While religious consumerism is a global force, the mixing of religion organizations and practices with economic goods and services is no metaphor in Russia. In the journal Religion, State and Society (March), anthropologist Melissa L. Caldwell writes that religion has been divorced from spirituality in an unusual way in Russia; it is not only that seekers have ventured outside religious institutions but also that many value both traditional churches and new religious movements more for their material and practical benefits than for their spiritual beliefs and practices.
Caldwell studied churches and new religious groups in Moscow, particularly focusing on an English-speaking international church. The Russian members of this church rarely expressed direct professions of personal faith, and instead focus on the material assistance they received by attending. In contrast, the African members spoke openly of their personal spiritual journeys as the reason for attending.
Caldwell finds similar utilitarian motives–ranging from desiring to learn a new language and finding job contacts to seeking practical advice on relationships and family matters or just getting food–among those attending a Hare Krishna temples, Orthodox churches and patronizing the growing numbers of healers.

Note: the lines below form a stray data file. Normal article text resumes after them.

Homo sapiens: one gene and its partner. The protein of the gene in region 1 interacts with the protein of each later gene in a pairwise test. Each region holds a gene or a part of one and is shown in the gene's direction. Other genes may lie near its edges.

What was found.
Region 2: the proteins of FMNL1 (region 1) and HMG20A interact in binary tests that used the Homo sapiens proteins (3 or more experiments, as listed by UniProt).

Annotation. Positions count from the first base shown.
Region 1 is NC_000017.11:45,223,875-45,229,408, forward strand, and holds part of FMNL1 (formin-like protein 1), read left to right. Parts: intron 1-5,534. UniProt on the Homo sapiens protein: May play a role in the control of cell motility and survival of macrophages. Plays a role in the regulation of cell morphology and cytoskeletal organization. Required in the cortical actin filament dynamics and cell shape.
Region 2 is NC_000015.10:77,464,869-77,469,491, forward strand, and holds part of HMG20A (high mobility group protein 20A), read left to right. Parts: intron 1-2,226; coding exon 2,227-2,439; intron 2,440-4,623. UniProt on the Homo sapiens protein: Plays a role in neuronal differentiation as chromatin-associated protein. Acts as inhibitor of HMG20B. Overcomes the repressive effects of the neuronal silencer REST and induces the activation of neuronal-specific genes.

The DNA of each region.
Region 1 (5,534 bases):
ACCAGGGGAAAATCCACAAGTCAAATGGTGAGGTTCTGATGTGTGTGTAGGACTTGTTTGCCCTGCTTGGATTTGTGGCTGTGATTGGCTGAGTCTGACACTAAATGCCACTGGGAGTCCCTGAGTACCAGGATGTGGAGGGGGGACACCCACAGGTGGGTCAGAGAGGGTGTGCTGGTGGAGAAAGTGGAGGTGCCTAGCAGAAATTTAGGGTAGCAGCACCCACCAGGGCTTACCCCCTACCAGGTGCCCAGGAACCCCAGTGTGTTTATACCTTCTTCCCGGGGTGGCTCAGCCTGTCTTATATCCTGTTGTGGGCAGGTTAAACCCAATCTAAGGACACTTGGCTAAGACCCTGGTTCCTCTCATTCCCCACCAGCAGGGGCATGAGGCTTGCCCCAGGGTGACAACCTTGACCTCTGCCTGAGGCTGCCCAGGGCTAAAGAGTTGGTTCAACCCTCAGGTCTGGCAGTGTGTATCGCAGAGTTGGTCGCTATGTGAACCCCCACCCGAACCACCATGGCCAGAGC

Members of one church may also seek the benefits and services of other congregations, even if they are from other denominations. Caldwell also found Orthodox clergy and followers who are publicly participating in and offering alternative healing practices (although she is not certain of the extent of such involvement throughout the country), illustrating how “religion may be transformed into a service or commodity.” Such pragmatic factors should not be ignored in seeking to explain Russia’s religious revival, Caldwell concludes.
(Religion, State & Society, Keston Institute, 38 St. Aldates, Oxford, OX1 1BN UK)